Tutorials and toolkits: Build your own air quality sensor
Measuring air quality is not just for professionals.
You can build your own air quality sensor in an afternoon. Measure the particulate matter exposure in your street, or go to locations of interest like schools, parks and industrial complexes.
hackAIR has guidelines for four different types of sensors.
- hackAIR cardboard. An easy way to provide measurements of air pollution using cardboard, grease and a bit of time. No electronics are needed, and you probably have all materials already at home. Go to the instructions.
- hackAIR home. This sensor connects to your home or office internet, and automatically uploads a measurement every ten minutes. You will need to plug it into an electricity socket. The node is based on Arduino and costs ca. 50 EUR. Go to the instructions.
- hackAIR home v2. This sensor connects to your home or office WiFi and costs less than 30 EUR. It is based on the Wemos microcontroller, and you will need power through USB. Go to the instructions.
- hackAIR mobile. This sensor is powered with a mobile power bank and uploads its measurements through Bluetooth on your phone. You can move it around and measure in multiple locations. The sensor is based on PSOC and costs ca. 50 EUR. Go to the instructions.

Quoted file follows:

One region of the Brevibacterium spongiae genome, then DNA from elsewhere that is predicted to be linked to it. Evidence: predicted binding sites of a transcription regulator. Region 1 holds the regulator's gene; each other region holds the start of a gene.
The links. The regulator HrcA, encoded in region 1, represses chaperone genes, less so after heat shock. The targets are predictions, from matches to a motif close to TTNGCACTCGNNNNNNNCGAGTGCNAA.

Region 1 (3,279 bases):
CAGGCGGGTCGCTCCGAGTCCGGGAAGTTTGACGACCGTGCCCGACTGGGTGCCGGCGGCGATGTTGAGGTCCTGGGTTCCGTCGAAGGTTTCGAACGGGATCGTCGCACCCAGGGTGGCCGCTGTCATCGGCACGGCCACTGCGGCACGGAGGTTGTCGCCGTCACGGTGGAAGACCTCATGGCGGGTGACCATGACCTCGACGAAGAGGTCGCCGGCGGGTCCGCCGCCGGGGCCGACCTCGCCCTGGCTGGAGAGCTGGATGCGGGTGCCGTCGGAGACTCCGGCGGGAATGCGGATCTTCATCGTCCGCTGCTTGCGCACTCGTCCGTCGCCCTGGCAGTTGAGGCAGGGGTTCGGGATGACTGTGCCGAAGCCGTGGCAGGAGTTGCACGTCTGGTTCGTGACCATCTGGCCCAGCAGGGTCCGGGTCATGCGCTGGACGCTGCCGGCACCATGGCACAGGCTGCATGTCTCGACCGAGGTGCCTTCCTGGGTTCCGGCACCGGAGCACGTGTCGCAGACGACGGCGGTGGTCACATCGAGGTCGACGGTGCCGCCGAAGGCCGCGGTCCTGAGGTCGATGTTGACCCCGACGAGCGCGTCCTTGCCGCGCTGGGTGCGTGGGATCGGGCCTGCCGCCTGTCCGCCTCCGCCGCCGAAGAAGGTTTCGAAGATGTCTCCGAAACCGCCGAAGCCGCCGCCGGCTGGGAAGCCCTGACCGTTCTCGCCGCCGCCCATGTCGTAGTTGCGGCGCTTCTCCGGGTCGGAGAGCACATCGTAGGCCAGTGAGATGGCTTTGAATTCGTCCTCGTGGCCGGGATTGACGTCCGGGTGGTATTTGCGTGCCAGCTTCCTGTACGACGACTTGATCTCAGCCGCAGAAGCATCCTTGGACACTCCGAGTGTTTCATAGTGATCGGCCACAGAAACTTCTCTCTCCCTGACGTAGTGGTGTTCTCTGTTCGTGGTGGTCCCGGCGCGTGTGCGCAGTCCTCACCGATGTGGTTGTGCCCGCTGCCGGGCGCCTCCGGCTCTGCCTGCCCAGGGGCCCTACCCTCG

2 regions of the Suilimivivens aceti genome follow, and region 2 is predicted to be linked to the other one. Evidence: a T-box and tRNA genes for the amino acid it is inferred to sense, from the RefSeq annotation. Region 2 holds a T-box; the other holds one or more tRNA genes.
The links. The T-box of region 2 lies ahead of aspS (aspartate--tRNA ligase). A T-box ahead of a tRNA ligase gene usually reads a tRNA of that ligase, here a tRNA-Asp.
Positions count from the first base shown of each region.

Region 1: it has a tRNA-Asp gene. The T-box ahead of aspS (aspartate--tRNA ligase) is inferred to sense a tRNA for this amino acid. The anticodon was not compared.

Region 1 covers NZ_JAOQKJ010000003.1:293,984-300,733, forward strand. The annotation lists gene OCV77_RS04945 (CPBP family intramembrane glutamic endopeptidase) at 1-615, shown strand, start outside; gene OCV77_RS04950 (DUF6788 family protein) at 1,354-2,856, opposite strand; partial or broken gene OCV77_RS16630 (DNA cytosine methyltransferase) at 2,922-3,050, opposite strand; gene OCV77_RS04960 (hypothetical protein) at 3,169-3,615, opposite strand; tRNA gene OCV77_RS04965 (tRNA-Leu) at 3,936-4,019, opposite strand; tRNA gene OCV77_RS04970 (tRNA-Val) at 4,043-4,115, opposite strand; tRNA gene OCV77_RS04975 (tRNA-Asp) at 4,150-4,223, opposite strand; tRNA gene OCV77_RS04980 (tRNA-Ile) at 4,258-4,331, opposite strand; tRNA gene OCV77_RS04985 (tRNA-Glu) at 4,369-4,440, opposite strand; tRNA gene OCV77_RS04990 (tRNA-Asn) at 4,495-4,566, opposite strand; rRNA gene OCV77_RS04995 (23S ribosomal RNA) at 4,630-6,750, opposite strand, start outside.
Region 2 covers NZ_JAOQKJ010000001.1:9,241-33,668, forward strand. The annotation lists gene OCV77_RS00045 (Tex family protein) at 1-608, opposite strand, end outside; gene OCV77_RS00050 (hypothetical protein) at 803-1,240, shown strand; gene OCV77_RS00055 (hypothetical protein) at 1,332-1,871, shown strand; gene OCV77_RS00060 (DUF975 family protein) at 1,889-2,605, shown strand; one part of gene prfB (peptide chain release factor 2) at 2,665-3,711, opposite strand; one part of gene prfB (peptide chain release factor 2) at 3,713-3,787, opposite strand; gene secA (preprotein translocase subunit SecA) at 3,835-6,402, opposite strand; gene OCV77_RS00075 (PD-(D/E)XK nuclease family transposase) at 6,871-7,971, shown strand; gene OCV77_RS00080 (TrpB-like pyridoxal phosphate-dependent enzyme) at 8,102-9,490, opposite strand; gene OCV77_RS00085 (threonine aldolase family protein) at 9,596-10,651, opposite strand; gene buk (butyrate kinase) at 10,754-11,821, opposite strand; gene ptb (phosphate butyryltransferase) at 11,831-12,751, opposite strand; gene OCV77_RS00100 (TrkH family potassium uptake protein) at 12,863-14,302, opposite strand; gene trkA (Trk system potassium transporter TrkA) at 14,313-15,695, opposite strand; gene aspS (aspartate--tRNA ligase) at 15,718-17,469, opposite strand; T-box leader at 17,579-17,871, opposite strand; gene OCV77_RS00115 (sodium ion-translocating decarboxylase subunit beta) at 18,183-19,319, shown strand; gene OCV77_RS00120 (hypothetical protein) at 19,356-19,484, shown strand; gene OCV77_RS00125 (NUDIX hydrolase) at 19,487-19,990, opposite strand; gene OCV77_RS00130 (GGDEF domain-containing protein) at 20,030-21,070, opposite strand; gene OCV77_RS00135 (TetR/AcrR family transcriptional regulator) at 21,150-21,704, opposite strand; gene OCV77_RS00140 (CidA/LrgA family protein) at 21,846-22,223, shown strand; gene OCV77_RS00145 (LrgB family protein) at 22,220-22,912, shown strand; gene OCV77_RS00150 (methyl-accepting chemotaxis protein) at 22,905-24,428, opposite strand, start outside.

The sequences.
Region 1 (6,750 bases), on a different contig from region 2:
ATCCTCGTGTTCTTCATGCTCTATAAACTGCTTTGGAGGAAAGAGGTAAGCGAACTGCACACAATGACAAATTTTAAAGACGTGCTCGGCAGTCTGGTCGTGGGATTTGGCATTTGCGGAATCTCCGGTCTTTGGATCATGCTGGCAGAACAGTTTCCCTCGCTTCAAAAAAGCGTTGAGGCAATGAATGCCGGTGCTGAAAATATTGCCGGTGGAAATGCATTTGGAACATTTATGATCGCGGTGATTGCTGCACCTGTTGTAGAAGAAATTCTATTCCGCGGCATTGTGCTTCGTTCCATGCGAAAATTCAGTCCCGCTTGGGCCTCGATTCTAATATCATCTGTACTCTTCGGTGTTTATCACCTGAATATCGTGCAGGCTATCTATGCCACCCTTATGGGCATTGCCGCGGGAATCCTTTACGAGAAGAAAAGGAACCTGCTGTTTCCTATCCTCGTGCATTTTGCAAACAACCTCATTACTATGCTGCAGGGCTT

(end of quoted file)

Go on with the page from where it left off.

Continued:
Step by STEP
No matter which sensor you build, you can follow the same sequence of steps:
- Gather materials
- Build the sensor
- Install software
- Measure air quality
If you run into trouble, you can always consult the Frequently Asked Questions.
hackAIR workshop toolkit
Are you interested in organising a workshop on air pollution and grassroots air quality monitoring – for your neighbourhood, school, organisation, city council?
Check out the hackAIR workshop toolkit: it is easy to use! And, of course, you can tailor the content to your needs.
In this toolkit, the hackAIR team walks you through the whole process of planning and organising your own hackAIR workshops. All resources are compiled for you – ready to go.
Download the hackAIR workshop toolkit! We’d love to hear from you how you are using it.
Four modules are available: